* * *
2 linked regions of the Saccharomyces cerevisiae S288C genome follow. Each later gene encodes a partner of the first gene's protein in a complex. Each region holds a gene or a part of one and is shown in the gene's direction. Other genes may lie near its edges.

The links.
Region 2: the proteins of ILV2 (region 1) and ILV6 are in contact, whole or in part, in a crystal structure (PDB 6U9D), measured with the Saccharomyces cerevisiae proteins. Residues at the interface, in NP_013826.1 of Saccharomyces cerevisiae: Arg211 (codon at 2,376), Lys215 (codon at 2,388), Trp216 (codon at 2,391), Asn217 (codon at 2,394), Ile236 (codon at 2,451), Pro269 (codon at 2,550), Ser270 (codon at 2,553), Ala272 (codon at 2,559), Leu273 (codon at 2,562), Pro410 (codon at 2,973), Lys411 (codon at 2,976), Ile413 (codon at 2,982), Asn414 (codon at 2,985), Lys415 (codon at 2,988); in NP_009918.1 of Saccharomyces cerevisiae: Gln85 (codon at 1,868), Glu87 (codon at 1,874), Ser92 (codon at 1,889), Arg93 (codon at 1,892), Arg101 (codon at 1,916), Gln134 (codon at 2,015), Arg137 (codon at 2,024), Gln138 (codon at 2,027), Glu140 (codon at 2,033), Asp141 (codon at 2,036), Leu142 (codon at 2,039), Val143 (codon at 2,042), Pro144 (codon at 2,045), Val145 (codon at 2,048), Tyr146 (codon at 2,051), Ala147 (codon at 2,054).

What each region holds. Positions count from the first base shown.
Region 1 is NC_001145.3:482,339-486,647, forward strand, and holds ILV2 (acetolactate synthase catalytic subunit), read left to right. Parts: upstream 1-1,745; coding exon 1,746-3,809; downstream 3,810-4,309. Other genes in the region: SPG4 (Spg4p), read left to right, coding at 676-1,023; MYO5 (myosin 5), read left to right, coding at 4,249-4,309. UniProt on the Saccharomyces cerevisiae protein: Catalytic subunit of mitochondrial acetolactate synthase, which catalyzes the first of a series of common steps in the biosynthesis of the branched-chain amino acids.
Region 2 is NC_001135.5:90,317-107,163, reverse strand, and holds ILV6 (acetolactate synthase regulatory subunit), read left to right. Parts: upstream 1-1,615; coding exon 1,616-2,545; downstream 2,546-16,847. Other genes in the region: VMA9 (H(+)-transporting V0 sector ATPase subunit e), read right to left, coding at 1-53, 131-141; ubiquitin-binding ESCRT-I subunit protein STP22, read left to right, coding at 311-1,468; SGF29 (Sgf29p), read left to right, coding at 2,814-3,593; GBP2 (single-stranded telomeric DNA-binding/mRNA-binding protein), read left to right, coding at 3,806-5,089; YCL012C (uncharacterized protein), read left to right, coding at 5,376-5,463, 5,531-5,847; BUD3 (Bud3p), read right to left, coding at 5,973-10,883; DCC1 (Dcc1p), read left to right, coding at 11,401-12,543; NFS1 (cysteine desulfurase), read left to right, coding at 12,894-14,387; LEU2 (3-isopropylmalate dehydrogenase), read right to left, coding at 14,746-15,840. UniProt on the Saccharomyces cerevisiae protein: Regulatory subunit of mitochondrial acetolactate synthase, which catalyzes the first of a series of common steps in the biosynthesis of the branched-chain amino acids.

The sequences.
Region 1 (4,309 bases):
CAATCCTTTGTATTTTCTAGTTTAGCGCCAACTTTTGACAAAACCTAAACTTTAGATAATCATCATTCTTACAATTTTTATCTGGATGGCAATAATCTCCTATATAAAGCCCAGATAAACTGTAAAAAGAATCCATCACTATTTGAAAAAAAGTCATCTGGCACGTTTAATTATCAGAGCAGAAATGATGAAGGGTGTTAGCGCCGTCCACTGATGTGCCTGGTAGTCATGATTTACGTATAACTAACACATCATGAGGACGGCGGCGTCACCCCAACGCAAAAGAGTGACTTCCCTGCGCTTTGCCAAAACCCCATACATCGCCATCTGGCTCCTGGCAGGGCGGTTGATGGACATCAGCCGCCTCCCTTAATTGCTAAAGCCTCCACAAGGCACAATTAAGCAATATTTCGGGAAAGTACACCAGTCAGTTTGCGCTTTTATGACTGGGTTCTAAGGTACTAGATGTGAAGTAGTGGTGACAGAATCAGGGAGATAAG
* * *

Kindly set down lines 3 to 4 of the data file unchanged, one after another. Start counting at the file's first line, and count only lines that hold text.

Region 2: the proteins of ILV2 (region 1) and ILV6 are in contact, whole or in part, in a crystal structure (PDB 6U9D), measured with the Saccharomyces cerevisiae proteins. Residues at the interface, in NP_013826.1 of Saccharomyces cerevisiae: Arg211 (codon at 2,376), Lys215 (codon at 2,388), Trp216 (codon at 2,391), Asn217 (codon at 2,394), Ile236 (codon at 2,451), Pro269 (codon at 2,550), Ser270 (codon at 2,553), Ala272 (codon at 2,559), Leu273 (codon at 2,562), Pro410 (codon at 2,973), Lys411 (codon at 2,976), Ile413 (codon at 2,982), Asn414 (codon at 2,985), Lys415 (codon at 2,988); in NP_009918.1 of Saccharomyces cerevisiae: Gln85 (codon at 1,868), Glu87 (codon at 1,874), Ser92 (codon at 1,889), Arg93 (codon at 1,892), Arg101 (codon at 1,916), Gln134 (codon at 2,015), Arg137 (codon at 2,024), Gln138 (codon at 2,027), Glu140 (codon at 2,033), Asp141 (codon at 2,036), Leu142 (codon at 2,039), Val143 (codon at 2,042), Pro144 (codon at 2,045), Val145 (codon at 2,048), Tyr146 (codon at 2,051), Ala147 (codon at 2,054).

What each region holds. Positions count from the first base shown.